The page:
There is a lot of jabber among former NFL players and other pundits about possible rule changes to be imposed to reduce the number of violent, unnecessary hits like the ones we saw this past weekend. Here’s one example featuring Stuart Scott, Matt Millen*, Steve Young and Trent Dilfer. Scott, Millen and Dilfer all make the point that these hits are “part of the game.” And no one challenges them on this. But the fact is these hits — explosive shots from defenders on receivers — are not inherently part of the game.
Football is NOT all about hitting. It’s about getting a ball in the end zone. Hitting is part of the action of doing that or trying to prevent that from being done. There are four reasons to hit someone in football:
- To tackle the person with the ball.
- To avoid being tackled.
- To block someone — that is, to prevent them from tackling your teammate.
- To avoid being blocked.
That’s it. The rash of violent hits this past Sunday fell into none of those four categories. The purpose of those hits was to deliver a punishing blow that would intimidate the receiver next time he went out for a pass.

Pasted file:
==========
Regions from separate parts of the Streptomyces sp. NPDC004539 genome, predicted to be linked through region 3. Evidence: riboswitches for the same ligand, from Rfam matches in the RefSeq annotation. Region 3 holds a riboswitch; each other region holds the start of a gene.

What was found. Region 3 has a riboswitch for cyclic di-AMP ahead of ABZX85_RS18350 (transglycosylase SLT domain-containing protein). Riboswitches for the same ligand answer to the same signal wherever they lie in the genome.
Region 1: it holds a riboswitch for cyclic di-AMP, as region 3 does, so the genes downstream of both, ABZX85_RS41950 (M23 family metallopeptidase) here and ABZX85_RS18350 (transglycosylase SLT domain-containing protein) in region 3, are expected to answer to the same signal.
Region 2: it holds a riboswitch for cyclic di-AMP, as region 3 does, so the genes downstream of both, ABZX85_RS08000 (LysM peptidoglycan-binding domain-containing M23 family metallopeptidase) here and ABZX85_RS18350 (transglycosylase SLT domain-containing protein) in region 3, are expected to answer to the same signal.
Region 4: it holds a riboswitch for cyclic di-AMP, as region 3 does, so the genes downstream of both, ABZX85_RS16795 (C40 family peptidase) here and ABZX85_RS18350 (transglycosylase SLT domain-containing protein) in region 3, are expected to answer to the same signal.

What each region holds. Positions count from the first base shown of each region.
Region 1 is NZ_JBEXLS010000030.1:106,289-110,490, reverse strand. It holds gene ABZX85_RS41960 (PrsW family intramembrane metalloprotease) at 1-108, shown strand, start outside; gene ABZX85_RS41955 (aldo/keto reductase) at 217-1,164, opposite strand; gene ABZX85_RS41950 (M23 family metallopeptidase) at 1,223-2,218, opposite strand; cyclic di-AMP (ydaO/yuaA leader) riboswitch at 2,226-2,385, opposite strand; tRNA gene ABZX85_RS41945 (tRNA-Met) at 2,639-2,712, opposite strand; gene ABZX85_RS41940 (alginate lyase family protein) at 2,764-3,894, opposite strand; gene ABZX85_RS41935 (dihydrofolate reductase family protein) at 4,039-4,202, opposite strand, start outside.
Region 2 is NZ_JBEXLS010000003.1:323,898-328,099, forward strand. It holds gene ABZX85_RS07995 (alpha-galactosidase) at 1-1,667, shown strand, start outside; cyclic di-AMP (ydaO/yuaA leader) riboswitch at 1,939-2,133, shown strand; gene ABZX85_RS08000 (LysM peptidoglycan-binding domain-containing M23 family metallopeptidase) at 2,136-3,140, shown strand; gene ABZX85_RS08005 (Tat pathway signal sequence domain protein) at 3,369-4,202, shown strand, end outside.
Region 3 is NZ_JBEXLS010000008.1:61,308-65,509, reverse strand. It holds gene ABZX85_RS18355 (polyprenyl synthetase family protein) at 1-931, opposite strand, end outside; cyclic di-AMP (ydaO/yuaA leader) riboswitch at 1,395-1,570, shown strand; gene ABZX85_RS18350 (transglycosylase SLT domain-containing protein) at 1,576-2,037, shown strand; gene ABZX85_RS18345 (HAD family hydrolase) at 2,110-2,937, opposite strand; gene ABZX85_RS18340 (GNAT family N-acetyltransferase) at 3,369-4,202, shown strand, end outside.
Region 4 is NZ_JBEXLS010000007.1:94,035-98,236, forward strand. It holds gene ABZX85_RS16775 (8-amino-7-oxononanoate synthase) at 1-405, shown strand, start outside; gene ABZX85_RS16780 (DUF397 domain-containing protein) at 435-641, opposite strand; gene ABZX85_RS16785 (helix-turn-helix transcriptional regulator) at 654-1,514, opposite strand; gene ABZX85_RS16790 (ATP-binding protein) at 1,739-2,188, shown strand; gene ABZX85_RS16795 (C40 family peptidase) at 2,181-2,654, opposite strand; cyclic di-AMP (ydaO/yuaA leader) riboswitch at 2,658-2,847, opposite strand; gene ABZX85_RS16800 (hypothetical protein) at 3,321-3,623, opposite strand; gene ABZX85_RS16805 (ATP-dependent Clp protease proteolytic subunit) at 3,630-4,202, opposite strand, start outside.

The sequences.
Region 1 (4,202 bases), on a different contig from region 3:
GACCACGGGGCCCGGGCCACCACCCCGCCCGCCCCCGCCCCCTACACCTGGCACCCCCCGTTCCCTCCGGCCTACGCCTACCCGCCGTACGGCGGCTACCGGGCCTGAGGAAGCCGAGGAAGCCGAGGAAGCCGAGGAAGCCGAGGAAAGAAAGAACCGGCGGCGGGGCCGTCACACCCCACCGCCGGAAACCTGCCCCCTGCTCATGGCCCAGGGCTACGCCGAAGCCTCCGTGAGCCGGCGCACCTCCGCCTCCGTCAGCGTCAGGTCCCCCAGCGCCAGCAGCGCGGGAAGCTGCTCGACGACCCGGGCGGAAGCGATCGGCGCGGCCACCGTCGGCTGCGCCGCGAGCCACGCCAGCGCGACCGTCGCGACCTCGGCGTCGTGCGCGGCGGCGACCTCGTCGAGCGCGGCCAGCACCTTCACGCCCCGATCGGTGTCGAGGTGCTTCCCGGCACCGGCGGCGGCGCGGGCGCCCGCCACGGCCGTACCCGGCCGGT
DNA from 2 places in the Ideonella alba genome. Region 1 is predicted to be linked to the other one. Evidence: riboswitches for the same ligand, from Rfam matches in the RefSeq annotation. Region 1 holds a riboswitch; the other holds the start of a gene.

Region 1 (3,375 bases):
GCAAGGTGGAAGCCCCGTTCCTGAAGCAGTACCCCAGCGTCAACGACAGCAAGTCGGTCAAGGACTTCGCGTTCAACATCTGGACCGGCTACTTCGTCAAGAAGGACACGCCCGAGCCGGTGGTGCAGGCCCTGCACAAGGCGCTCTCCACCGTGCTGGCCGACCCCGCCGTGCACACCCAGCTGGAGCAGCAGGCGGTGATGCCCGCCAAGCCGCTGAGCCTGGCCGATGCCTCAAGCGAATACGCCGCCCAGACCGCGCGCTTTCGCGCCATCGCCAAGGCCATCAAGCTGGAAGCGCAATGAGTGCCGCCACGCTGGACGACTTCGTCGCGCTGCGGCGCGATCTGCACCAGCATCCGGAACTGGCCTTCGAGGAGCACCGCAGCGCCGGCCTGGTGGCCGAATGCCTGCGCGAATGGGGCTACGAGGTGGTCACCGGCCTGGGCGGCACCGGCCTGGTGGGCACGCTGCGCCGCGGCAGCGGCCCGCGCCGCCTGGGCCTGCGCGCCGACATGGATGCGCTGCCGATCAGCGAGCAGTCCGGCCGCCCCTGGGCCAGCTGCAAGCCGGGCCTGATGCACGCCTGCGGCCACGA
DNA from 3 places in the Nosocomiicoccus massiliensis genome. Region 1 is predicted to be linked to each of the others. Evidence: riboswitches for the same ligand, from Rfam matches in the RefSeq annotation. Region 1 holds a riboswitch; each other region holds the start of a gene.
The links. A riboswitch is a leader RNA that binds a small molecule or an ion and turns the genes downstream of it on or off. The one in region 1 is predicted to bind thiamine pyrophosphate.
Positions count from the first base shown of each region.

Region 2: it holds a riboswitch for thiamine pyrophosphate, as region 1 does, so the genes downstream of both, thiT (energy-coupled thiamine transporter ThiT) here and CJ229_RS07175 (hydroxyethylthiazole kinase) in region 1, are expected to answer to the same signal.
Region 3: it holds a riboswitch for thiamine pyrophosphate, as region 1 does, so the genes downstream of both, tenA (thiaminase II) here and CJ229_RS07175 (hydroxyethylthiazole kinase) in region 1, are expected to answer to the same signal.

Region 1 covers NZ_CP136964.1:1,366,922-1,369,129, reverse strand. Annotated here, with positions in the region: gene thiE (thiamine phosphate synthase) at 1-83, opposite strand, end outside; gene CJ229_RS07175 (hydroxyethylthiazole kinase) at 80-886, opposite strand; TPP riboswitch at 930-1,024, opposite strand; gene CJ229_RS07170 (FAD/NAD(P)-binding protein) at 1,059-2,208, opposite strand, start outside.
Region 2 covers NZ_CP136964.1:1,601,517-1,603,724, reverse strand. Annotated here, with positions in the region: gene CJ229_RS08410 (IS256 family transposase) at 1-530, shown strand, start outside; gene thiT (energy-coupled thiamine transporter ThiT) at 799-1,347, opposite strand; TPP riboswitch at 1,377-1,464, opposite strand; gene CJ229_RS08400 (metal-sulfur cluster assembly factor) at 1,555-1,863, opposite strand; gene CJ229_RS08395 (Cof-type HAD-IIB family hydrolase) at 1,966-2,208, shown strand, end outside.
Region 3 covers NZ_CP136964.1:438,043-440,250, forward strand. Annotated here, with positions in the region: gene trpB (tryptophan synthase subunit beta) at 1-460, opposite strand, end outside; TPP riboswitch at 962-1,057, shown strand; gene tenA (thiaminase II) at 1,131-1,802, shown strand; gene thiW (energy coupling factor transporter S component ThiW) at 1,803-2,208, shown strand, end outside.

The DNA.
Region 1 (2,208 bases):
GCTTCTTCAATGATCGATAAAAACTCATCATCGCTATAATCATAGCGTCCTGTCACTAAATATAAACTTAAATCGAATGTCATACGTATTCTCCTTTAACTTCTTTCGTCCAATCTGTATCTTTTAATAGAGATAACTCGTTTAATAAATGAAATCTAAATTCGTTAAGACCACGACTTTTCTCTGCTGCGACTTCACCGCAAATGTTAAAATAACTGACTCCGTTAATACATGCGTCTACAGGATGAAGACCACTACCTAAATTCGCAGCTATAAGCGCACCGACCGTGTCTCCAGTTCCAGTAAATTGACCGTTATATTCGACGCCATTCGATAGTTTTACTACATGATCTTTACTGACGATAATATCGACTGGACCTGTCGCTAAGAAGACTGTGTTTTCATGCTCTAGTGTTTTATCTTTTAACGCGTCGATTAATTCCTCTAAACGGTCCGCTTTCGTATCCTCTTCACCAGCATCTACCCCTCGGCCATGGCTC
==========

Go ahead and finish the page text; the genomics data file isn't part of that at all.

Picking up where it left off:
Trent Dilfer even proves my point, though he does so accidentally. He says:
When you’re taught to tackle, you’re taught to put your facemask in the chest, drive upwards, throw the hips and wrap the arms.
I played football through high school and this is, indeed, how I was taught to tackle. But to tackle this way, you need to have your feet on the ground. You can’t tackle this way if you’ve launched yourself at the opponent. If you look at replays of the plays in question, you won’t see one tackler who has tried to wrap his arms around the opponent. Not one. In fact, in most cases they keep their arms between themselves and the receiver to amplify the impact on the receiver and to protect themselves.
Football is a great game, and it will remain so even if you stop these violent headshots. Don’t let dunces like Millen and Dilfer tell you different.
*As an aside, how the hell did Matt Millen land himself a job as some sort of football expert after the hatchet job he did running the Detroit Lions for years?